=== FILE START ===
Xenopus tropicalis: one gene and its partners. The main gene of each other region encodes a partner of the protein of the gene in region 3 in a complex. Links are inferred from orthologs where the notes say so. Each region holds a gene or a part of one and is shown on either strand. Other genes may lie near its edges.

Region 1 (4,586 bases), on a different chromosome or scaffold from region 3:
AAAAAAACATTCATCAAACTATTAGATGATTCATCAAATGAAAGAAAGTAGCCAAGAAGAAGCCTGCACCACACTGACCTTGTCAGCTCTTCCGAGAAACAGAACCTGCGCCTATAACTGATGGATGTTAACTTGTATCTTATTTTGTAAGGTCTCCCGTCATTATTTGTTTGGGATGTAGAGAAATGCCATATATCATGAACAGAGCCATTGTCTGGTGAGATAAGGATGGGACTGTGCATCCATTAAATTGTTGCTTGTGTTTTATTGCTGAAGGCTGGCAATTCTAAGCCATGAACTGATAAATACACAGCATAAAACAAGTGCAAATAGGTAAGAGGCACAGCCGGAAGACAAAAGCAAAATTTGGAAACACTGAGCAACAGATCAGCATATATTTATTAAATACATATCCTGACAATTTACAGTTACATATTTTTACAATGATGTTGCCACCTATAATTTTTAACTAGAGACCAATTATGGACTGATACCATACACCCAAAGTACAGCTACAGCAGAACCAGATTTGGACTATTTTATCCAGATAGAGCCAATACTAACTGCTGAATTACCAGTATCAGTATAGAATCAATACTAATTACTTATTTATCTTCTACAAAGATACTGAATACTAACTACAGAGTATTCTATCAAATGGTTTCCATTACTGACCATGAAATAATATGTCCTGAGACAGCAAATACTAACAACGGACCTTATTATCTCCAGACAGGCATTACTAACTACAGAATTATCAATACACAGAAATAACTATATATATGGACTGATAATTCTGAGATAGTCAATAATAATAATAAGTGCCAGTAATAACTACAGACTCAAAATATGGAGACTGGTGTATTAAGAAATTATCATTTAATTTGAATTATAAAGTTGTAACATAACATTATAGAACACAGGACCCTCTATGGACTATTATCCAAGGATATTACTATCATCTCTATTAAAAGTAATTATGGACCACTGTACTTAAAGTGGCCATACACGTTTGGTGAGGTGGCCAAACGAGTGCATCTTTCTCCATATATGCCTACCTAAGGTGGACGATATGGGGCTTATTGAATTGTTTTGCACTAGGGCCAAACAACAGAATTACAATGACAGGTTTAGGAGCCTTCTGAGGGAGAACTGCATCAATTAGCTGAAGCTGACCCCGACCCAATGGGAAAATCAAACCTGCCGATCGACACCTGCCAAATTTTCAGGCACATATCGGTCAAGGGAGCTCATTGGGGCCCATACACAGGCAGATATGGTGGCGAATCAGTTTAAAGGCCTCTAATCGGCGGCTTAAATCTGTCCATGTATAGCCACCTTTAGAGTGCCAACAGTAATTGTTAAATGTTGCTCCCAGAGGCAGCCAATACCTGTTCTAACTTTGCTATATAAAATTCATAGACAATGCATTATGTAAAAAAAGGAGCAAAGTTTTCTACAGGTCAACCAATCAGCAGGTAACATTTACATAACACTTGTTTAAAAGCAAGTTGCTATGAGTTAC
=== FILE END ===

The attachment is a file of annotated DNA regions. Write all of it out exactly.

Xenopus tropicalis: one gene and its partners. The main gene of each other region encodes a partner of the protein of the gene in region 3 in a complex. Links are inferred from orthologs where the notes say so. Each region holds a gene or a part of one and is shown on either strand. Other genes may lie near its edges.

Region 1 (4,586 bases), on a different chromosome or scaffold from region 3:
AAAAAAACATTCATCAAACTATTAGATGATTCATCAAATGAAAGAAAGTAGCCAAGAAGAAGCCTGCACCACACTGACCTTGTCAGCTCTTCCGAGAAACAGAACCTGCGCCTATAACTGATGGATGTTAACTTGTATCTTATTTTGTAAGGTCTCCCGTCATTATTTGTTTGGGATGTAGAGAAATGCCATATATCATGAACAGAGCCATTGTCTGGTGAGATAAGGATGGGACTGTGCATCCATTAAATTGTTGCTTGTGTTTTATTGCTGAAGGCTGGCAATTCTAAGCCATGAACTGATAAATACACAGCATAAAACAAGTGCAAATAGGTAAGAGGCACAGCCGGAAGACAAAAGCAAAATTTGGAAACACTGAGCAACAGATCAGCATATATTTATTAAATACATATCCTGACAATTTACAGTTACATATTTTTACAATGATGTTGCCACCTATAATTTTTAACTAGAGACCAATTATGGACTGATACCATACACCCAAAGTACAGCTACAGCAGAACCAGATTTGGACTATTTTATCCAGATAGAGCCAATACTAACTGCTGAATTACCAGTATCAGTATAGAATCAATACTAATTACTTATTTATCTTCTACAAAGATACTGAATACTAACTACAGAGTATTCTATCAAATGGTTTCCATTACTGACCATGAAATAATATGTCCTGAGACAGCAAATACTAACAACGGACCTTATTATCTCCAGACAGGCATTACTAACTACAGAATTATCAATACACAGAAATAACTATATATATGGACTGATAATTCTGAGATAGTCAATAATAATAATAAGTGCCAGTAATAACTACAGACTCAAAATATGGAGACTGGTGTATTAAGAAATTATCATTTAATTTGAATTATAAAGTTGTAACATAACATTATAGAACACAGGACCCTCTATGGACTATTATCCAAGGATATTACTATCATCTCTATTAAAAGTAATTATGGACCACTGTACTTAAAGTGGCCATACACGTTTGGTGAGGTGGCCAAACGAGTGCATCTTTCTCCATATATGCCTACCTAAGGTGGACGATATGGGGCTTATTGAATTGTTTTGCACTAGGGCCAAACAACAGAATTACAATGACAGGTTTAGGAGCCTTCTGAGGGAGAACTGCATCAATTAGCTGAAGCTGACCCCGACCCAATGGGAAAATCAAACCTGCCGATCGACACCTGCCAAATTTTCAGGCACATATCGGTCAAGGGAGCTCATTGGGGCCCATACACAGGCAGATATGGTGGCGAATCAGTTTAAAGGCCTCTAATCGGCGGCTTAAATCTGTCCATGTATAGCCACCTTTAGAGTGCCAACAGTAATTGTTAAATGTTGCTCCCAGAGGCAGCCAATACCTGTTCTAACTTTGCTATATAAAATTCATAGACAATGCATTATGTAAAAAAAGGAGCAAAGTTTTCTACAGGTCAACCAATCAGCAGGTAACATTTACATAACACTTGTTTAAAAGCAAGTTGCTATGAGTTAC